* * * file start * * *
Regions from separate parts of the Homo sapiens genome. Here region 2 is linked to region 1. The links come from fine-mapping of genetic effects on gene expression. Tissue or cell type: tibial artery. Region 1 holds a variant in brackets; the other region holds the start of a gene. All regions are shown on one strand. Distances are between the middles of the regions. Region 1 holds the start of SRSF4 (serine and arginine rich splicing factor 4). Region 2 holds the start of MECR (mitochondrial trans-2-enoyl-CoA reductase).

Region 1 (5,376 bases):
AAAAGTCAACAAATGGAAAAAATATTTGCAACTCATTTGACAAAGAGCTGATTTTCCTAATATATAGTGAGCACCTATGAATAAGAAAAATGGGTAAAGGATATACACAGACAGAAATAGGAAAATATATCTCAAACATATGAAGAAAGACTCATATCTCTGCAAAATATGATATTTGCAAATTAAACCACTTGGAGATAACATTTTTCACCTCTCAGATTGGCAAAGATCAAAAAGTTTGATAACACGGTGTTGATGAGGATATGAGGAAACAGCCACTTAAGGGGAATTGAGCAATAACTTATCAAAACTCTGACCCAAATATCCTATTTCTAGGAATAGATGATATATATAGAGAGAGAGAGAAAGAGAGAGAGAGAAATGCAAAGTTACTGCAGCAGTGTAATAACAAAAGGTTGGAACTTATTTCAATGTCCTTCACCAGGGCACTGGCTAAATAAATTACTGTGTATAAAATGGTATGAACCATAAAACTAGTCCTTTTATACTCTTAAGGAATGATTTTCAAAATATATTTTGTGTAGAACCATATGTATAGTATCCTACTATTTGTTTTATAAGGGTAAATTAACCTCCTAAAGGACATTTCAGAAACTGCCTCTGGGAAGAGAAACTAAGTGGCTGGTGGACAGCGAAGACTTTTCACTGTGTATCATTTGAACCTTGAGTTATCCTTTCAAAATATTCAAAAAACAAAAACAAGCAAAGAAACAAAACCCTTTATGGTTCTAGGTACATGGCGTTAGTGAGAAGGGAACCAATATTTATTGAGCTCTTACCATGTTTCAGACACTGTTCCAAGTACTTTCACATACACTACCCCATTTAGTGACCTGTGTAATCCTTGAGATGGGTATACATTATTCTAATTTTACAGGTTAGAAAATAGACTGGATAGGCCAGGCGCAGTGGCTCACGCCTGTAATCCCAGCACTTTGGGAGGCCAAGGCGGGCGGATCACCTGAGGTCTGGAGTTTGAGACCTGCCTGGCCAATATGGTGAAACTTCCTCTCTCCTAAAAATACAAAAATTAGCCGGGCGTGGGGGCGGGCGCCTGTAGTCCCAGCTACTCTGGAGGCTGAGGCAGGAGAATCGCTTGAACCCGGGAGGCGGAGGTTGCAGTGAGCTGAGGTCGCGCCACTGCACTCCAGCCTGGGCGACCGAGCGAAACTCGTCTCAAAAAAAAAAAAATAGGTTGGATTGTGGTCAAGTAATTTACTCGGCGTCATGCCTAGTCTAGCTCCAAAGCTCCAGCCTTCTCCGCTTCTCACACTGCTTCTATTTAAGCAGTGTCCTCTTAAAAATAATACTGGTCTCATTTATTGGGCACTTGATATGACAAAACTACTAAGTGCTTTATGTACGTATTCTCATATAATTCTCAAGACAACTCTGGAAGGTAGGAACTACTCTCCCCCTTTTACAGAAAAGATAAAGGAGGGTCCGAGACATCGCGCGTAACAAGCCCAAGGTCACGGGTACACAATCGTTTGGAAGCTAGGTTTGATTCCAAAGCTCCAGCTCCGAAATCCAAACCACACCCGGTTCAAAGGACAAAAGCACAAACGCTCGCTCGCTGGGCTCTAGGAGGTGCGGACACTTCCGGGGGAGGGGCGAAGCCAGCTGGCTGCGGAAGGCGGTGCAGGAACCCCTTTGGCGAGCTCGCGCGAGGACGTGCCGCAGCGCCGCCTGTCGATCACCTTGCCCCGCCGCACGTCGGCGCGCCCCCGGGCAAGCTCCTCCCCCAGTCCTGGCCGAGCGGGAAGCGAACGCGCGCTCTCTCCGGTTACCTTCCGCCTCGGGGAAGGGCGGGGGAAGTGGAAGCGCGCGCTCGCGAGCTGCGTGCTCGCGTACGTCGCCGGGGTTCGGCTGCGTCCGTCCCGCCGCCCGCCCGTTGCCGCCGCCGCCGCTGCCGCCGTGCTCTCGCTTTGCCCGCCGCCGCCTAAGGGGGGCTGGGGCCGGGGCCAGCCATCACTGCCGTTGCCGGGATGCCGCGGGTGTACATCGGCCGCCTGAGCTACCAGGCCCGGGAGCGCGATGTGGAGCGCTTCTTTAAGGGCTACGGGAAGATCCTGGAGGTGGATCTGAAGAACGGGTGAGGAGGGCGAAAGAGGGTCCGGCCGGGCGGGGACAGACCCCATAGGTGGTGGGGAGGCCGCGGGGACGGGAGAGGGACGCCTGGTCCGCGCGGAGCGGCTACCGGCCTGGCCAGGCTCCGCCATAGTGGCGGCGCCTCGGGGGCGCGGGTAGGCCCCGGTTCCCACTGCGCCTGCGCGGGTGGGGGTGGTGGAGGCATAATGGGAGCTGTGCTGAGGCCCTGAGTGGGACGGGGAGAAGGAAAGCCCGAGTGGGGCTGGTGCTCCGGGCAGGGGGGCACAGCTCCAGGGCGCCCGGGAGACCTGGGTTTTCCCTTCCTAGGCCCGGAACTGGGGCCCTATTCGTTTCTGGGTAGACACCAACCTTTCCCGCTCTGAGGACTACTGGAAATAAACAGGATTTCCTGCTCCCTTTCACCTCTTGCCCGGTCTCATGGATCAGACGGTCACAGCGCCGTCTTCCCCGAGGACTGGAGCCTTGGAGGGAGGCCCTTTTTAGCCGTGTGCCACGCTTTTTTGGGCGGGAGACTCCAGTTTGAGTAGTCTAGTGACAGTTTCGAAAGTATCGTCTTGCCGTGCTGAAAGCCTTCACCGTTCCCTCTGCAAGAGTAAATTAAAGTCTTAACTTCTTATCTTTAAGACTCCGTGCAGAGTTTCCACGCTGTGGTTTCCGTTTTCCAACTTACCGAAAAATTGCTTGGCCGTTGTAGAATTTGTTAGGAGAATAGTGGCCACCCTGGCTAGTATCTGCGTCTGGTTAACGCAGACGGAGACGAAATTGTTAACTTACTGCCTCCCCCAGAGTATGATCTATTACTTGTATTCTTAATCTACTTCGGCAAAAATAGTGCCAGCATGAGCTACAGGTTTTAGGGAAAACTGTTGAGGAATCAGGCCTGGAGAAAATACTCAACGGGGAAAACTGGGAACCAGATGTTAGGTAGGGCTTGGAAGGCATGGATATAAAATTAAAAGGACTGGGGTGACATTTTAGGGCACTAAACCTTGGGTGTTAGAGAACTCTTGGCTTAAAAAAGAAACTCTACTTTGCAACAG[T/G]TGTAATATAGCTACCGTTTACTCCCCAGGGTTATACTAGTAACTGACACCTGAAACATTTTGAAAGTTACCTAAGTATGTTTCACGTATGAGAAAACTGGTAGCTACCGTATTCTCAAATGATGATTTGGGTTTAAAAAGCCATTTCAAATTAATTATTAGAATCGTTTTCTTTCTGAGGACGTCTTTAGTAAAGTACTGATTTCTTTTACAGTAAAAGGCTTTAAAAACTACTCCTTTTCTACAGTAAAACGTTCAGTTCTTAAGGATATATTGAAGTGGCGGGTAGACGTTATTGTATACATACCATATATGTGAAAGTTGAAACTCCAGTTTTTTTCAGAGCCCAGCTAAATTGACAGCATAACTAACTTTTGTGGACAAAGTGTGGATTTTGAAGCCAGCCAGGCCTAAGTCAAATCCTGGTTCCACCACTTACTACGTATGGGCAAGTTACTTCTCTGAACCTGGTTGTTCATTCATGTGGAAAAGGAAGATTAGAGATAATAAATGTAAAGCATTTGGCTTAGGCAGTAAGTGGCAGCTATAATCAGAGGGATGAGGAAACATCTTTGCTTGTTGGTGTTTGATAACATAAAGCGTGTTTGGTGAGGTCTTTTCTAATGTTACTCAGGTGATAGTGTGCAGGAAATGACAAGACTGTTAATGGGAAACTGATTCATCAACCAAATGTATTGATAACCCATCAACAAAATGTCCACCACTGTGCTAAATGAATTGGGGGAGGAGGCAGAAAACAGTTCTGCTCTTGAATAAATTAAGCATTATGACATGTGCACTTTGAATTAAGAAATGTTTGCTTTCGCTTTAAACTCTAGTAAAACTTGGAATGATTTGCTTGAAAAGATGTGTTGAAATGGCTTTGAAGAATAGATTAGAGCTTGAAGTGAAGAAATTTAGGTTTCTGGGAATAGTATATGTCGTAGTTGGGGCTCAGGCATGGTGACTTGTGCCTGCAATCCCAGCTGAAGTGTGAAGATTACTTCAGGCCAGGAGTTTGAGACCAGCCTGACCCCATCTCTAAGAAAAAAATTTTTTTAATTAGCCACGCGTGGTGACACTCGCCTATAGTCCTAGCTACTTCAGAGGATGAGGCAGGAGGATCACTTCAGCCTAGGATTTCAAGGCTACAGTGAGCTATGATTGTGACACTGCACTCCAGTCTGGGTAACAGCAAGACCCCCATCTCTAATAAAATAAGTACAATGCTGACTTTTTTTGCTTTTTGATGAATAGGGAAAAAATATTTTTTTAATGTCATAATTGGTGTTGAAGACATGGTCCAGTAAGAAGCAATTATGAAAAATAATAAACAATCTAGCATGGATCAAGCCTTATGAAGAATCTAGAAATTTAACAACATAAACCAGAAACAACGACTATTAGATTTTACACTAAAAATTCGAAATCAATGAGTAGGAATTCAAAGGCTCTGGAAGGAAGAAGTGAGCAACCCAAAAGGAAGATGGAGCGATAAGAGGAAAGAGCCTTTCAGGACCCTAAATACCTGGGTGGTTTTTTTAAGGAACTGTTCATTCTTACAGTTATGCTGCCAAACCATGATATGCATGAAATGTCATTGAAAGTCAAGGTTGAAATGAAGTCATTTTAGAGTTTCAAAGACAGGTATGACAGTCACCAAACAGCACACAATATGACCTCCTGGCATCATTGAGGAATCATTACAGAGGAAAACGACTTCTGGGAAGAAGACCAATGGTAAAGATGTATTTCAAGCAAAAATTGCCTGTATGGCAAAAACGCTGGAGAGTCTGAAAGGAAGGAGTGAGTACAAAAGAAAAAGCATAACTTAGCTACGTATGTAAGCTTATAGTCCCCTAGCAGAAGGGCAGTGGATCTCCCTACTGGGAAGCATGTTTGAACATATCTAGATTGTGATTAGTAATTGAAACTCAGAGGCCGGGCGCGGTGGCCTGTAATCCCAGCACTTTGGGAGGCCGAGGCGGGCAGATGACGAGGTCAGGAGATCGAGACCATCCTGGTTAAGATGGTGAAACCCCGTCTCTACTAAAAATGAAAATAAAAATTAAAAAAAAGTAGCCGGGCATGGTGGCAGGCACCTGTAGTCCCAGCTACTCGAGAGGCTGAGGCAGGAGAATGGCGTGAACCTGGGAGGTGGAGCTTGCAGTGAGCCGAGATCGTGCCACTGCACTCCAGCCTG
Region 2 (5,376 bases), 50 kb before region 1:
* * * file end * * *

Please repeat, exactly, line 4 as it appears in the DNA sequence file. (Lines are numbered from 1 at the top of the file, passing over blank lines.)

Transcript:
Region 2 (5,376 bases), 50 kb before region 1: